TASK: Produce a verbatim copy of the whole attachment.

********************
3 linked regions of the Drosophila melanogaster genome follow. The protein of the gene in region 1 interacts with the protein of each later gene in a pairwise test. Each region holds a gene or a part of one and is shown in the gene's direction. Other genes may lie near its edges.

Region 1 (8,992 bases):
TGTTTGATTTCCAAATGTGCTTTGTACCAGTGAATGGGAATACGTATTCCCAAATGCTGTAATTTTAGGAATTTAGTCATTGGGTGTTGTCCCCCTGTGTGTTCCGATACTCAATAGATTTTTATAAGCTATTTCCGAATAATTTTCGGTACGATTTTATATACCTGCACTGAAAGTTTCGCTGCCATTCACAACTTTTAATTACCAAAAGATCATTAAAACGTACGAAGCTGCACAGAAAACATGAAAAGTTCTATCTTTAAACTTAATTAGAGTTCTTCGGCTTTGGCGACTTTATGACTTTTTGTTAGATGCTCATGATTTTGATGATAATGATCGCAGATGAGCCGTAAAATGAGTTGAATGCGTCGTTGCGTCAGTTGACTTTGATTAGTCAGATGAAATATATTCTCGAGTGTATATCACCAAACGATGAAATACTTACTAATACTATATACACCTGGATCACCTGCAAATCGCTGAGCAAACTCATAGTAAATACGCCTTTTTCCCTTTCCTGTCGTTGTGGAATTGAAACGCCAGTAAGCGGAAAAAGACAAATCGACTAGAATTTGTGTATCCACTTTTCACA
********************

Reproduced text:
3 linked regions of the Drosophila melanogaster genome follow. The protein of the gene in region 1 interacts with the protein of each later gene in a pairwise test. Each region holds a gene or a part of one and is shown in the gene's direction. Other genes may lie near its edges.

Region 1 (8,992 bases):
TGTTTGATTTCCAAATGTGCTTTGTACCAGTGAATGGGAATACGTATTCCCAAATGCTGTAATTTTAGGAATTTAGTCATTGGGTGTTGTCCCCCTGTGTGTTCCGATACTCAATAGATTTTTATAAGCTATTTCCGAATAATTTTCGGTACGATTTTATATACCTGCACTGAAAGTTTCGCTGCCATTCACAACTTTTAATTACCAAAAGATCATTAAAACGTACGAAGCTGCACAGAAAACATGAAAAGTTCTATCTTTAAACTTAATTAGAGTTCTTCGGCTTTGGCGACTTTATGACTTTTTGTTAGATGCTCATGATTTTGATGATAATGATCGCAGATGAGCCGTAAAATGAGTTGAATGCGTCGTTGCGTCAGTTGACTTTGATTAGTCAGATGAAATATATTCTCGAGTGTATATCACCAAACGATGAAATACTTACTAATACTATATACACCTGGATCACCTGCAAATCGCTGAGCAAACTCATAGTAAATACGCCTTTTTCCCTTTCCTGTCGTTGTGGAATTGAAACGCCAGTAAGCGGAAAAAGACAAATCGACTAGAATTTGTGTATCCACTTTTCACA